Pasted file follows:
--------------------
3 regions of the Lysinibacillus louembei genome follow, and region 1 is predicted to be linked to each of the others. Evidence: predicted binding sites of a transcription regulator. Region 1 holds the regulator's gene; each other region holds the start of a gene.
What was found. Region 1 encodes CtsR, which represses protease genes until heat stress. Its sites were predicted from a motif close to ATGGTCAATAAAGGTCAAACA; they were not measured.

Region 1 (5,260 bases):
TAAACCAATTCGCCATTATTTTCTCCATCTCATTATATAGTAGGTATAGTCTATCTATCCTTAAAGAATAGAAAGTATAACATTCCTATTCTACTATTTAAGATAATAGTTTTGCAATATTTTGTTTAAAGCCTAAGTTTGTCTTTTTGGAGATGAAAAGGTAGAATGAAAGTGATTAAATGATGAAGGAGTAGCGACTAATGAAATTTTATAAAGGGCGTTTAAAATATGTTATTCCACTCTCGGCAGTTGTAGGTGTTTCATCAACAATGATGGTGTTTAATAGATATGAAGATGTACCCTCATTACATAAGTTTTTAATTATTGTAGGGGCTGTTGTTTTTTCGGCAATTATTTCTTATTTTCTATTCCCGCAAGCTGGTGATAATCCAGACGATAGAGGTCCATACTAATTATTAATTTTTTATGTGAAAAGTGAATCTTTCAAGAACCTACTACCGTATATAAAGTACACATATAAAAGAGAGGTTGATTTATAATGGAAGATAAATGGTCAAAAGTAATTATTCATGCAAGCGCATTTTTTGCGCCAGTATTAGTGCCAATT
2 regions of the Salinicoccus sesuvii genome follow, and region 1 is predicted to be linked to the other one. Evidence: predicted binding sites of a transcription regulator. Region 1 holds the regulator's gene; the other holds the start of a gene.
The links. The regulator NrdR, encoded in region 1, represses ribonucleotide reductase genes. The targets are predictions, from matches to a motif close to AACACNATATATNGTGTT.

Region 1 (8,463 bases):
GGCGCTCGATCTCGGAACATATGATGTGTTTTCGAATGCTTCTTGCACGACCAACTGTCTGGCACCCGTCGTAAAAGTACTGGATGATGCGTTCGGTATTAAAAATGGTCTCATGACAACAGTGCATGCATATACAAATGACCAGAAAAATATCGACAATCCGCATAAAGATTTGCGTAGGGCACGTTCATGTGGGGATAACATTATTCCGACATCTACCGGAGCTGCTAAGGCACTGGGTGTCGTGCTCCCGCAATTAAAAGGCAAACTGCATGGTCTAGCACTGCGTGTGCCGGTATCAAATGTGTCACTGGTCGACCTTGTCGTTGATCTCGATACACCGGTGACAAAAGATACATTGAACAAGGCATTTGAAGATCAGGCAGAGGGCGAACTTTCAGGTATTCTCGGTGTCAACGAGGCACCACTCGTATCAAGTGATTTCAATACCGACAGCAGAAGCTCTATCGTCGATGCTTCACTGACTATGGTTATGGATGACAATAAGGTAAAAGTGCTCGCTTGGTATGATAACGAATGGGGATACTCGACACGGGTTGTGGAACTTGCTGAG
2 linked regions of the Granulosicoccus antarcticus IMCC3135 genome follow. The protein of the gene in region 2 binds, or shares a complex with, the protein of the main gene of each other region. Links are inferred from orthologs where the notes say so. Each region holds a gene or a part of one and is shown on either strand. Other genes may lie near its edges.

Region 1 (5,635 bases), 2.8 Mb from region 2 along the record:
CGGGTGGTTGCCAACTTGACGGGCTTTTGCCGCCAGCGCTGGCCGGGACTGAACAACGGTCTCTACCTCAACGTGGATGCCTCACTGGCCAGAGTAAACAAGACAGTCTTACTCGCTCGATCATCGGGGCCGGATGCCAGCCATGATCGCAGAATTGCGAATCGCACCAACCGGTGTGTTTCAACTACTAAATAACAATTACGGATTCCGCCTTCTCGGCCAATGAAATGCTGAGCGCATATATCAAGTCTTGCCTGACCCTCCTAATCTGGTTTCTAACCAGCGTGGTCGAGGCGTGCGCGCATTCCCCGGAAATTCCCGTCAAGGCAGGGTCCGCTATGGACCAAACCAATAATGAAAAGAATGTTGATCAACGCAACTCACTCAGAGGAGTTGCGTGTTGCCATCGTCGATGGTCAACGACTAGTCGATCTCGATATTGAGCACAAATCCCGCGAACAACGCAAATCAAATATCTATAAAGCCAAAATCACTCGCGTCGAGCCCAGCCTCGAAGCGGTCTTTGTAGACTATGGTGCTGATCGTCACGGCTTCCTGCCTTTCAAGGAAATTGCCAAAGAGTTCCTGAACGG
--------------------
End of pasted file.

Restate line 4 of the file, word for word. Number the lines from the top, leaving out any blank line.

TAAACCAATTCGCCATTATTTTCTCCATCTCATTATATAGTAGGTATAGTCTATCTATCCTTAAAGAATAGAAAGTATAACATTCCTATTCTACTATTTAAGATAATAGTTTTGCAATATTTTGTTTAAAGCCTAAGTTTGTCTTTTTGGAGATGAAAAGGTAGAATGAAAGTGATTAAATGATGAAGGAGTAGCGACTAATGAAATTTTATAAAGGGCGTTTAAAATATGTTATTCCACTCTCGGCAGTTGTAGGTGTTTCATCAACAATGATGGTGTTTAATAGATATGAAGATGTACCCTCATTACATAAGTTTTTAATTATTGTAGGGGCTGTTGTTTTTTCGGCAATTATTTCTTATTTTCTATTCCCGCAAGCTGGTGATAATCCAGACGATAGAGGTCCATACTAATTATTAATTTTTTATGTGAAAAGTGAATCTTTCAAGAACCTACTACCGTATATAAAGTACACATATAAAAGAGAGGTTGATTTATAATGGAAGATAAATGGTCAAAAGTAATTATTCATGCAAGCGCATTTTTTGCGCCAGTATTAGTGCCAATT